An abundant display of fruit, vegetables, flowers and game birds is arranged across two levels, bridged by the partridge hanging from the barrel of a gun. Van Os has depicted all the different surface textures with exceptional skill, while the multilevel arrangement creates a dynamic flow within the composition.
The Dutch painter spent a large part of his career in Paris, where he worked for the famous Sèvres porcelain factory. He was celebrated for his magnificent still-life paintings that incorporated antique art objects – here, a Greek marble stela (memorial tablet) decorated with a carved bas-relief stands behind the piles of food. It depicts two followers of Bacchus, the ancient Greco-Roman god of wine; one is a satyr, a half-man, half-goat woodland creature.
The fruit, vegetables and hunted birds depicted all relate to autumn, as does the Bacchic theme. The painting may have been intended as an allegory of the season.
At the very bottom of the picture, a bronze relief shows two putti eating grapes. On this rests a marble slab, which serves as a support for the dense arrangement, packed with grapes, peaches, pomegranates, a lemon, flowers and leaves. There’s also a large pumpkin and two peppers, a detail typical of Georgius Jacobus Johannes van Os. He is known to have used decorative vegetables and many different types of flowers, some of which were rarely or never depicted by other flower painters.
An ancient Greek marble stela (memorial tablet) stands behind the piles of food. Lined up on its top are apricots, an orange and a dead snipe, while to the left a bunch of pink camellias, purple lilacs and other flowers push forward from the monochrome background. They create movement and provide a colourful contrast to the beige carved bas-relief that decorates the tablet and takes up a big part of the composition on the right. It shows two followers of Bacchus, the ancient Greco-Roman god of wine and festivity; one is human, the other is a satyr.
The allusion to the world of the ancient gods is typical of the period: there was a huge interest in antiquity at the beginning of the nineteenth century. Some of the antique objects that van Os used in his paintings have been identified, but it’s likely that he invented other examples and reused them. The unidentified bronze relief, which looks more like an Italian Renaissance work, reappears in several of the artist’s paintings, showing different scenes with putti engaged in a variety of activities. A similar still-life composition (now in the Rijksmuseum, Amsterdam) belonged to a series of paintings representing the four seasons, and is thought to be an allegory of autumn. The same may be true of the National Gallery’s work: the dead birds, the fruit, the vegetables and the Bacchic rites are all closely related to autumn and harvest.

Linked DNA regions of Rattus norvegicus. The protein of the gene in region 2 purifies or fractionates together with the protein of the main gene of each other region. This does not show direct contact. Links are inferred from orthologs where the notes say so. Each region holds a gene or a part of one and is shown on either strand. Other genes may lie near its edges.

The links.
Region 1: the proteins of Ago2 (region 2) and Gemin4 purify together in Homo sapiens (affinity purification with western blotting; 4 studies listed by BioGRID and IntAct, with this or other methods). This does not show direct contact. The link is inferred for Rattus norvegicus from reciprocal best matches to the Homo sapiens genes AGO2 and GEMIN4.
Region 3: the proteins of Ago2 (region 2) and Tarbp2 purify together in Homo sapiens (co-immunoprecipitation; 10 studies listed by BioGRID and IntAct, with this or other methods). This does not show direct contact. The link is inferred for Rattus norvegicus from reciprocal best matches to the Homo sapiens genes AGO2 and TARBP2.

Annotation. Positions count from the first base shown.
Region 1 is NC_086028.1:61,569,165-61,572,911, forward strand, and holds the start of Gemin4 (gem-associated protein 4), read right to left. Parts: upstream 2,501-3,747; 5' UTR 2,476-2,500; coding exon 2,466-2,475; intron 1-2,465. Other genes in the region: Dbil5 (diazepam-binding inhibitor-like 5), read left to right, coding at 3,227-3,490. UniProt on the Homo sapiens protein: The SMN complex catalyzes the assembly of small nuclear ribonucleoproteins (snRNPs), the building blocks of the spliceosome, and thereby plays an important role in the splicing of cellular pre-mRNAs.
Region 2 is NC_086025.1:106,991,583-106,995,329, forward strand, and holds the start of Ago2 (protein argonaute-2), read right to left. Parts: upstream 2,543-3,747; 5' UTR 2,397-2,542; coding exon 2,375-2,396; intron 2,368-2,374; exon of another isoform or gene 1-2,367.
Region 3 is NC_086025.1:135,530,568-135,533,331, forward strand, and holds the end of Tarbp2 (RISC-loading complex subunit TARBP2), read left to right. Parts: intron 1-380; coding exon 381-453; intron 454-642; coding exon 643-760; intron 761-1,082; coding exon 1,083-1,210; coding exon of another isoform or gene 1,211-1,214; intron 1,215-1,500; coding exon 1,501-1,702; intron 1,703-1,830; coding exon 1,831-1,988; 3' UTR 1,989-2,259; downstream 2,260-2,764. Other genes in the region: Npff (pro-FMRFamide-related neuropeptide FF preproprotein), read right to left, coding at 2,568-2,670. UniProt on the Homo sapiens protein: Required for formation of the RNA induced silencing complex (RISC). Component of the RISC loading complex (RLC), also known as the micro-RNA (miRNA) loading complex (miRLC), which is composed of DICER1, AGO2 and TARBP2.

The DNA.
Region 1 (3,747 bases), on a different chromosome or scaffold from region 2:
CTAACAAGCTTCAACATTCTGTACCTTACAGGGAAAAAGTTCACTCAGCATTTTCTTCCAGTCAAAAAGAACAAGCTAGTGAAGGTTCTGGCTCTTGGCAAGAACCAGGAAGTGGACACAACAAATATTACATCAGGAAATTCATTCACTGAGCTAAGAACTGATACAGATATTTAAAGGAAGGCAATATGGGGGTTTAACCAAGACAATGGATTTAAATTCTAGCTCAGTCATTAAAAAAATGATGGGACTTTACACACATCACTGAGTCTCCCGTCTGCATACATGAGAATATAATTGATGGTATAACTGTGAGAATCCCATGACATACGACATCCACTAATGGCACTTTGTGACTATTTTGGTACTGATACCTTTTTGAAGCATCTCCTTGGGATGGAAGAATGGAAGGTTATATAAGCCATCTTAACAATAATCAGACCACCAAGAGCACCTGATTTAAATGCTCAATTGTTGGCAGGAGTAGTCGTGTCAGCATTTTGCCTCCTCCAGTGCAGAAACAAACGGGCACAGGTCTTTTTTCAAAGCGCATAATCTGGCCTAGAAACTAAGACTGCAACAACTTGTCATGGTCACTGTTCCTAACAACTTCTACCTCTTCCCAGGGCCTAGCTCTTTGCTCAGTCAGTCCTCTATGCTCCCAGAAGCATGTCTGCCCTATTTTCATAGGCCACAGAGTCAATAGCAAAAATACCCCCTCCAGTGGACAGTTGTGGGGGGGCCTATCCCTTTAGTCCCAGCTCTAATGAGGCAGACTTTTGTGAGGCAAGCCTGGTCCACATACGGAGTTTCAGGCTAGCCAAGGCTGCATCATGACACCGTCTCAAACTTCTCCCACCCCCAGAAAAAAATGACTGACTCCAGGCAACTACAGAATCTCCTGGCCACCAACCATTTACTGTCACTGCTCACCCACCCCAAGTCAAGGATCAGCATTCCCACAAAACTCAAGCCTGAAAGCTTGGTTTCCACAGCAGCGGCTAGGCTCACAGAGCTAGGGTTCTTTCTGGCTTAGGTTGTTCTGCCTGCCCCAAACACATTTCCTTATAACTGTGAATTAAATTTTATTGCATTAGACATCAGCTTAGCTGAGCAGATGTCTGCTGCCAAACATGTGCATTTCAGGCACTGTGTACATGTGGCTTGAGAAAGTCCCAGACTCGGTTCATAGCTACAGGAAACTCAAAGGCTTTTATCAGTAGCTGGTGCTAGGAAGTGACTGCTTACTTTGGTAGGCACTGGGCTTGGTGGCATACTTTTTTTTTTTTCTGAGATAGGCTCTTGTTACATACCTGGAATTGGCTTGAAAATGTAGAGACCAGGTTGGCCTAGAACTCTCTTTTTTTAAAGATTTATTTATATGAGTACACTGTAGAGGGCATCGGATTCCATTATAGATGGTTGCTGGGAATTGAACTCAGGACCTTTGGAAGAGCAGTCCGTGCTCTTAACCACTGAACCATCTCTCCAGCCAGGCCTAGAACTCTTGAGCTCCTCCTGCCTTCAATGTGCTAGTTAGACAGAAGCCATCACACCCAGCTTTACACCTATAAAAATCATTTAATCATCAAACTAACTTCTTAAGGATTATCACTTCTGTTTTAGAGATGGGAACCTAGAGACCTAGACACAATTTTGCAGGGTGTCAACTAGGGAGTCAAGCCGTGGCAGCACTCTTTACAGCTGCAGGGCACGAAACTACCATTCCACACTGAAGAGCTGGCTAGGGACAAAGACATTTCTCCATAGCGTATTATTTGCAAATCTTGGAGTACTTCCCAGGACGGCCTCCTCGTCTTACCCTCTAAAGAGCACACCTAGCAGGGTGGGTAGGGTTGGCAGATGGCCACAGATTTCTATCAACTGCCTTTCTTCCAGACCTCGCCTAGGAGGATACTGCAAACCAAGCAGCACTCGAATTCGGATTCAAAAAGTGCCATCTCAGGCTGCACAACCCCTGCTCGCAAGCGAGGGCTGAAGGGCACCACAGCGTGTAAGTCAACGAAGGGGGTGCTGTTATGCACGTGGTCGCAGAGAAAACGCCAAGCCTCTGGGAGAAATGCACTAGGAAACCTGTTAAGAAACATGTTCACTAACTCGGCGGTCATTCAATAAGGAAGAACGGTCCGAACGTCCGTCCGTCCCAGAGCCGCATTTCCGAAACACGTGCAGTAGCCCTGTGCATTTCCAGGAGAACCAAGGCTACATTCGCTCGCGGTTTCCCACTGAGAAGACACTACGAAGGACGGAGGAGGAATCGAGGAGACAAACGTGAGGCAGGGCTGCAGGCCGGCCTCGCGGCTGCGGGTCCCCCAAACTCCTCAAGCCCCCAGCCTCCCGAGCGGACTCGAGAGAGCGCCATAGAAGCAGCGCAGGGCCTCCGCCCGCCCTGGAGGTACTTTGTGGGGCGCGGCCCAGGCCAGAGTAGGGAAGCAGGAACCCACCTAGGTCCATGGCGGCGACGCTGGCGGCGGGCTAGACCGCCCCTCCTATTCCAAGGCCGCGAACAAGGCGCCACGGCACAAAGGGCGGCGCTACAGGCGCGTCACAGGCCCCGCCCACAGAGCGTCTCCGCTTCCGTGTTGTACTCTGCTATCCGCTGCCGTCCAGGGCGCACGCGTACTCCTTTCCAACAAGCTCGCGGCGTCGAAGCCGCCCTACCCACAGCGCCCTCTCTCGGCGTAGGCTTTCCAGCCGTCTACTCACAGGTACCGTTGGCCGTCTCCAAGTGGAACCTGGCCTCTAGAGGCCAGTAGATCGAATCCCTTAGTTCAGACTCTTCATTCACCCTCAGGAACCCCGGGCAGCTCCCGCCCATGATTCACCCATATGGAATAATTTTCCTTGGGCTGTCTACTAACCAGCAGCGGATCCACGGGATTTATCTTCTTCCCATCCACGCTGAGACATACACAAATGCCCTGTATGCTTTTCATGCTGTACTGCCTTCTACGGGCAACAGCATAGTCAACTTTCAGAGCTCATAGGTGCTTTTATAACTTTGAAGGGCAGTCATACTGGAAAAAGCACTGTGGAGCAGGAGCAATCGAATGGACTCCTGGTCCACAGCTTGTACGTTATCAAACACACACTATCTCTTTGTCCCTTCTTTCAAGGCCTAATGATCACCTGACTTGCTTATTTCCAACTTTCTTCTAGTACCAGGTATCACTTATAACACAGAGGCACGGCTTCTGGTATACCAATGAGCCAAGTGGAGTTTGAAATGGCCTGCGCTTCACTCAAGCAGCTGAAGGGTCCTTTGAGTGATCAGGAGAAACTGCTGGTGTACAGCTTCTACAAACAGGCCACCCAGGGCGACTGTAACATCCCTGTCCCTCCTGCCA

Van Os, a native of Haarlem, came from a large family of painters. He was trained by his father, the successful still-life and marine painter Jan van Os (whose work is also represented in the National Gallery’s collection: Fruit and Flowers in a Terracotta Vase and Fruit, Flowers and a Fish). Susanne de la Croix, his mother, was a portrait painter; his brother Pieter Gerardus and his sister Margaretha were also painters, the latter specialising in flowers and hunting still-life pictures too. Van Os first travelled to Paris in 1812. After several stays he made the French capital his home in 1826, when he started working for the famous Sèvres porcelain factory. At the same time, his magnificent oil paintings were sought after by collectors and fetched high prices during his lifetime.
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